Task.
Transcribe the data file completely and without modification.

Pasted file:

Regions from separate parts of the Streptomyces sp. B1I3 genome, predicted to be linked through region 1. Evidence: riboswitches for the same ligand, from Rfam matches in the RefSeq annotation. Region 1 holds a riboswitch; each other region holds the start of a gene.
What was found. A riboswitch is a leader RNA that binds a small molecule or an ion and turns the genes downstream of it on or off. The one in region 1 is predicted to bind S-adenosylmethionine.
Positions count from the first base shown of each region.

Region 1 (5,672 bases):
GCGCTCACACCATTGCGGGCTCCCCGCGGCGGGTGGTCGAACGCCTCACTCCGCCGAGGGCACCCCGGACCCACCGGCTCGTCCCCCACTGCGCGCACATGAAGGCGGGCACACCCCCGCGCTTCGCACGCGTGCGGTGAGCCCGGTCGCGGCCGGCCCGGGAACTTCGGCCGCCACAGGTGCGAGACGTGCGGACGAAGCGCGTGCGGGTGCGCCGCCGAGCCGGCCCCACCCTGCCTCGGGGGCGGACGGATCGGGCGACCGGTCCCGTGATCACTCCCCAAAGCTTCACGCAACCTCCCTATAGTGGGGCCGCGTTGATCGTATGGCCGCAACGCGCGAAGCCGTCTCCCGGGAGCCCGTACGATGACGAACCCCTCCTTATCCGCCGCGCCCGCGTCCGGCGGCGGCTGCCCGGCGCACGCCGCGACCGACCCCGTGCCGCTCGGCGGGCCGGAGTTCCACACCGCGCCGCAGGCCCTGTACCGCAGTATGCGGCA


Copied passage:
Regions from separate parts of the Streptomyces sp. B1I3 genome, predicted to be linked through region 1. Evidence: riboswitches for the same ligand, from Rfam matches in the RefSeq annotation. Region 1 holds a riboswitch; each other region holds the start of a gene.
What was found. A riboswitch is a leader RNA that binds a small molecule or an ion and turns the genes downstream of it on or off. The one in region 1 is predicted to bind S-adenosylmethionine.
Positions count from the first base shown of each region.

Region 1 (5,672 bases):
GCGCTCACACCATTGCGGGCTCCCCGCGGCGGGTGGTCGAACGCCTCACTCCGCCGAGGGCACCCCGGACCCACCGGCTCGTCCCCCACTGCGCGCACATGAAGGCGGGCACACCCCCGCGCTTCGCACGCGTGCGGTGAGCCCGGTCGCGGCCGGCCCGGGAACTTCGGCCGCCACAGGTGCGAGACGTGCGGACGAAGCGCGTGCGGGTGCGCCGCCGAGCCGGCCCCACCCTGCCTCGGGGGCGGACGGATCGGGCGACCGGTCCCGTGATCACTCCCCAAAGCTTCACGCAACCTCCCTATAGTGGGGCCGCGTTGATCGTATGGCCGCAACGCGCGAAGCCGTCTCCCGGGAGCCCGTACGATGACGAACCCCTCCTTATCCGCCGCGCCCGCGTCCGGCGGCGGCTGCCCGGCGCACGCCGCGACCGACCCCGTGCCGCTCGGCGGGCCGGAGTTCCACACCGCGCCGCAGGCCCTGTACCGCAGTATGCGGCA